Japanese-English electronic dictionary with special focus on kanji characters

Japanese-English kanji dictionary
Win | iOS | Android | WinPhone | PocketPC | bada
News | Blog | Features | Demo | FAQ | Download | Upgrade | Articles | Opinions | Author | Links

About version 8.3

Home > News > Version 8.3
About version 8.3
Home > News > Version 8.3

        The main novelty of this minor version is that the information which used to be found on the tab ("Magnification and details"), is considerably enriched and placed on two tabs: and .

        1. The tab demonstrates kanji in various typefaces and callygraphy styles:

        By default, seven fonts are used here. Five of them are included in JiShop package (making its size twice larger). Use the commands from the menu on the icon to specify your own configuration of fonts by changing them, deleting, or adding new ones.

        2. The tab contains key radicals of kanji in traditional dictionaries, codes in computer standards, and indices in various dictionaries and textbooks:

        As compared to earlier versions, the number of these indices is several times larger. Now JiShop contains almost all indices listed in KANJIDIC2 dictionary file. Also, it shows the level of a kanji in JLPT (Japanese Language Profficiency Test) and the frequency of a kanji in Japanese texts measured by its appearance in "Mainichi Shinbun" newspaper.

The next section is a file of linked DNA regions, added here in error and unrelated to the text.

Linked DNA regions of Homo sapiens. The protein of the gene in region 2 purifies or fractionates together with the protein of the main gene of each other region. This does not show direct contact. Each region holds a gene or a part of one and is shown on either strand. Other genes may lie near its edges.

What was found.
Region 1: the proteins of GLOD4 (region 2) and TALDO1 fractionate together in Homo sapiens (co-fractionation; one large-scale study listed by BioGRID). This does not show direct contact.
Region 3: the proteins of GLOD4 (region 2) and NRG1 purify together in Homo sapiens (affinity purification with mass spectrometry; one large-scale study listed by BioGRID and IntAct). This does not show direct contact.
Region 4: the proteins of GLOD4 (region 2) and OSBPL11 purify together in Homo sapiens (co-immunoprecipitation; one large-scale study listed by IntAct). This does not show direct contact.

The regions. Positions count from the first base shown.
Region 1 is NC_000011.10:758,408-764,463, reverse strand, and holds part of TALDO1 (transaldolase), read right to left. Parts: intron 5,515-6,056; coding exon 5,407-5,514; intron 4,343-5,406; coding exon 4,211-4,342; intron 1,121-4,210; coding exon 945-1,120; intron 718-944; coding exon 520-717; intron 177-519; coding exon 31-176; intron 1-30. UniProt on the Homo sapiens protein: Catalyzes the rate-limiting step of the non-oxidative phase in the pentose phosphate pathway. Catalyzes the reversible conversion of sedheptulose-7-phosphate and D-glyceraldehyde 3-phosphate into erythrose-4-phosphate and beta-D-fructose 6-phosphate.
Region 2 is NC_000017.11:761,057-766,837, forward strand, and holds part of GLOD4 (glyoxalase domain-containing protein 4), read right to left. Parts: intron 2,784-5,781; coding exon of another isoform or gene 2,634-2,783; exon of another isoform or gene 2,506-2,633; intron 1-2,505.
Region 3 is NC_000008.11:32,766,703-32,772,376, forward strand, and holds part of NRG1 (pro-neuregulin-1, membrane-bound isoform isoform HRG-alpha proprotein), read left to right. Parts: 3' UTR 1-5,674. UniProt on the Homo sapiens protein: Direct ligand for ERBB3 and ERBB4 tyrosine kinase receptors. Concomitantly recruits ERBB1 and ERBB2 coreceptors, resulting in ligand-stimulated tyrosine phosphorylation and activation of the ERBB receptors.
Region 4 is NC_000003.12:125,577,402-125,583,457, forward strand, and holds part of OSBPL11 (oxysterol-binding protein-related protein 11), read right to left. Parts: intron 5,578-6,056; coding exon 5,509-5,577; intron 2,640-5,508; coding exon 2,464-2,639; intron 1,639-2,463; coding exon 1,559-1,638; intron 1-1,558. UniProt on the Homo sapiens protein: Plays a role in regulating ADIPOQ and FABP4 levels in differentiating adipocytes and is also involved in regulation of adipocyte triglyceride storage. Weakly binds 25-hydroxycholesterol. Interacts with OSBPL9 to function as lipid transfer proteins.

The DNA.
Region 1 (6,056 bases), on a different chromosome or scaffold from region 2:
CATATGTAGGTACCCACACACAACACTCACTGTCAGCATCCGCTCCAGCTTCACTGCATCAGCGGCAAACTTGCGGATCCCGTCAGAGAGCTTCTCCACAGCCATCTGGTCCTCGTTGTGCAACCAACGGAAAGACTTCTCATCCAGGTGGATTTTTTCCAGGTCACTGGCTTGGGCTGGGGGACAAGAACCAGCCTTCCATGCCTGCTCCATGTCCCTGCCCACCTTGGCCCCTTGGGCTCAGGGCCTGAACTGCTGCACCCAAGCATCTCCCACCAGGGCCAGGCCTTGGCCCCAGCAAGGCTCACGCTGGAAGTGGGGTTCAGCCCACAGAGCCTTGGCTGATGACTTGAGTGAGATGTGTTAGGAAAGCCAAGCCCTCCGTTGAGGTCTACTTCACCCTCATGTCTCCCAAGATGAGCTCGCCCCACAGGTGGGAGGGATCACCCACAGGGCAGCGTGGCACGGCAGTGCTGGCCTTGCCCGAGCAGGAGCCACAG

3. The kanji entries have been provided with pinyin readings of characters in modern Mandarin Chinese:

        Use the checkbox in "Options" => "Entry format" to supress the output of these readings. All of them were taken from KANJIDIC2 dictionary file "as is". It is unclear whether they have been properly edited by qualified linguists. Errors are not impossible.

        4. The phonetic dictionary has new features for search history navigation. Click on the arrows and to pass from the last search results to earlier ones and back. Click on icon to open the list of search queries and their results:

        5. JiPad has a new setting, "Buttons above, canvas below". It can be helpful for those users who draw sweepingly, often accidentally going out of the canvas. In previous versions, when the cursor left the canvas, the stroke was considered finished. It's different now: you can move the cursor back into the canvas holding the left mouse button pressed and finish your stroke where you planned. However, leaving the application window (for example, moving the cursor to the window title bar) still results in having the stroke finished. But when, using the new setting, the canvas is placed lower, the probability of such a failure is smaller.

        200 newly edited kanji entries and about 1000 compound words have been added to the phonetic dictionary.

        Vadim Smolensky